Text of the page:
Would the solution then be to configure the pin as an input after use - so that it's not going to interrupt the central locking from it's usual operation, such as setting it high (5V) would by making the system think there is no key turning the lock...?
126  Using Arduino / General Electronics / Send a "0V" signal? (Ground?) on: July 24, 2011, 06:02:07 am
A dumb question, but I need to know.

I've got a car with central locking, the problem is I want to add 3 features to it using an arduino.
I know that Pin 23 is the "LOCK" signal, and PIN "35" is the unlock signal.

I will be able to use an interrupt to determine 12V is present on one of the interrupt pins.

The document says that in 'Neutral' (i.e. no lock or unlock signal), there is 5V present on pins 23 and 35. When a signal is sent,  it will be at 0V - so to get them to lock / unlock, I plan to join wires to the existing cabling at those pins, and then have arduino provide the ground source for it based on ignition signal.

What I don't know is how can I ground the pin using arduino to deliver the necessary 0V signal ?
Is there anything I should watch out for in doing this - Am I right in joining on to the in place circuit (at the pin, there will be two wires leaving, one to arduino, one to the locks / switch  - do I need to isolate that at all?

Some more info if it helps!:
Page 17 of the PDF describes the involvement of the pins and the locks (5V neutral, 0V when key turned).

I plan to have the "ON" position of the ignition through a zener diode, and use that as an interrupt to indicate the ignition is on. When the ignition goes to "ON", a lock signal should be sent. When it goes to "Acc" or "OFF", an unlock signal should be sent (so a "CHANGE" interrupt should do it).
I might then go further to have the key switch (detects key present in barrel), to then have a interrupt timed to send a lock signal.

Anything to watch out for with my plan?
127  Using Arduino / Project Guidance / Float Usage on: February 07, 2011, 04:42:53 am
I've read the documentation, I can see here:

A few issues are noted:
- The document notes that floating point math is slower. By how much? How many in each second?
- 6.0 / 3.0 may not equal 2.0 ? How so?
128  Forum 2005-2010 (read only) / Interfacing / Re: interfacing with a cheap RC car? on: December 29, 2010, 09:29:55 pm
Very very easy.
Take the ground, connect to arduino.
Connect the positive to the Arduino pin 7.

Control the speed of the motor using PWM -
Full steam ahead: analogWrite(pin7, 255)
Slow down (i.e. if a sensor detected it was approaching an object): analogWrite(pin7, 90);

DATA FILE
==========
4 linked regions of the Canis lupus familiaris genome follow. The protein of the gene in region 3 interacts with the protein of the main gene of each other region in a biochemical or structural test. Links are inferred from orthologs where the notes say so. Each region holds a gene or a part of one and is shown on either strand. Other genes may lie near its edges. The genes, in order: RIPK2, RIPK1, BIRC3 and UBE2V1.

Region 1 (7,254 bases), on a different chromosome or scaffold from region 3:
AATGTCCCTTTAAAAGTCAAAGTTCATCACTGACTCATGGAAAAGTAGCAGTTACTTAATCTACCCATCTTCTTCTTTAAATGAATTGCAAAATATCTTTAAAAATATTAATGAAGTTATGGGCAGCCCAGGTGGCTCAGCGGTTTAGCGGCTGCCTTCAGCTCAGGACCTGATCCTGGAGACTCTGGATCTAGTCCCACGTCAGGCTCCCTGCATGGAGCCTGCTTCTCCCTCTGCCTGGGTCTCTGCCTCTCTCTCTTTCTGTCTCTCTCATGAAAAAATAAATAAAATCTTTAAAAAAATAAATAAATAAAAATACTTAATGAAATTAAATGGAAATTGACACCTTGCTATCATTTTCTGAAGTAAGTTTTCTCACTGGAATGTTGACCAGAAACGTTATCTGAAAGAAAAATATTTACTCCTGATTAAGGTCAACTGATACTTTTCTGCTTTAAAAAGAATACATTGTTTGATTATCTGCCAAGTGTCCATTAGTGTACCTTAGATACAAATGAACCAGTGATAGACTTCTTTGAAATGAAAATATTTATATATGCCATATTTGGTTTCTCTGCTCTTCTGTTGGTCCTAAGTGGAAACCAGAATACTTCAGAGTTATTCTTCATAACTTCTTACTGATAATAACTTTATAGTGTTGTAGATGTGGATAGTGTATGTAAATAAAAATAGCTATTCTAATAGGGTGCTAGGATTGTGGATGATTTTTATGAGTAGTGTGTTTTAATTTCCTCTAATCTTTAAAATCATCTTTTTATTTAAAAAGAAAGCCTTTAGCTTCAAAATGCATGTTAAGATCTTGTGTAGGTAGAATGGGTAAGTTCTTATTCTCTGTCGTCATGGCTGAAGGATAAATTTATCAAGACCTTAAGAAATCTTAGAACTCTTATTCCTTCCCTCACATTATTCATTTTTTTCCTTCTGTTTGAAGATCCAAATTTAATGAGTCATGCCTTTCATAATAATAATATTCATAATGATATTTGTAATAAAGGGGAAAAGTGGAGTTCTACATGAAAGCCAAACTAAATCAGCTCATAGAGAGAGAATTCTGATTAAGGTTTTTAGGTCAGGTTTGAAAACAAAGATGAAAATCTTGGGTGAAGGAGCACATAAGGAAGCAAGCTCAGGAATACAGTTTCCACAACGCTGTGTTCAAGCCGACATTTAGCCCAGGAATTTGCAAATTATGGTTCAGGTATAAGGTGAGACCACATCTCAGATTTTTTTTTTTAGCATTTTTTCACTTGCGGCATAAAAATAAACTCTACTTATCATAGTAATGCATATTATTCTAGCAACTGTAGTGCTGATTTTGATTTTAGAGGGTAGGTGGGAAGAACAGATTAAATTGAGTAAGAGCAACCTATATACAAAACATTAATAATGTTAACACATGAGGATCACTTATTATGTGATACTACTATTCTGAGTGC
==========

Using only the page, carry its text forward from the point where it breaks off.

analogWrite(pin7, 0);


The above would work if the motor was a 5V motor.
129  Forum 2005-2010 (read only) / Interfacing / Re: Thermistor connection on: December 29, 2010, 10:04:11 pm
Good point.

I put it between the + and - from the thermistor with the cable in circuit.

So, the controller had the sensor cabling all connected, powered up as normal, etc.
I took the meter, black on the - and red on the +, and red 1.36V - is this flawed in some way?

Do I take the - from the thermistor, and send it to the ground, and + to the input of the op amp, or will that not work?

I think that would work - it would eventually create a connection between the ground that terminal provides to the multimeter as an example, as opposed to running 3 cables two of which are ground..
130  Forum 2005-2010 (read only) / Interfacing / Re: Thermistor connection on: December 29, 2010, 06:03:23 pm
Wire it up like figure 1, make sure you get the ground of the two systems connected.

When you say get the ground of the two connected.. the controller's DC ground, needs to be connected to the ground of my circuit, or is it the - cable from the thermistor, can go to the ground for the circuit?

i.e. Signal ground from the thermistor to the ground of the arduino, or DC ground of the controller, to ground of the arduino ?

Why does that matter if I'm reading voltage - i.e. the multimeter never needed that?
131  Forum 2005-2010 (read only) / Interfacing / Re: Thermistor connection on: December 29, 2010, 08:15:26 am
I was just revisiting the relay idea - the resistor that is at 10k - this would affect the readings the controller received right?

i.e. if I put 5V across that 10k resistor, it would think the temperature was the same.

So, if my circuit came live, with the pump running, the controller would get two of the same values for that mini second the resistor was showing, and turn the pump off...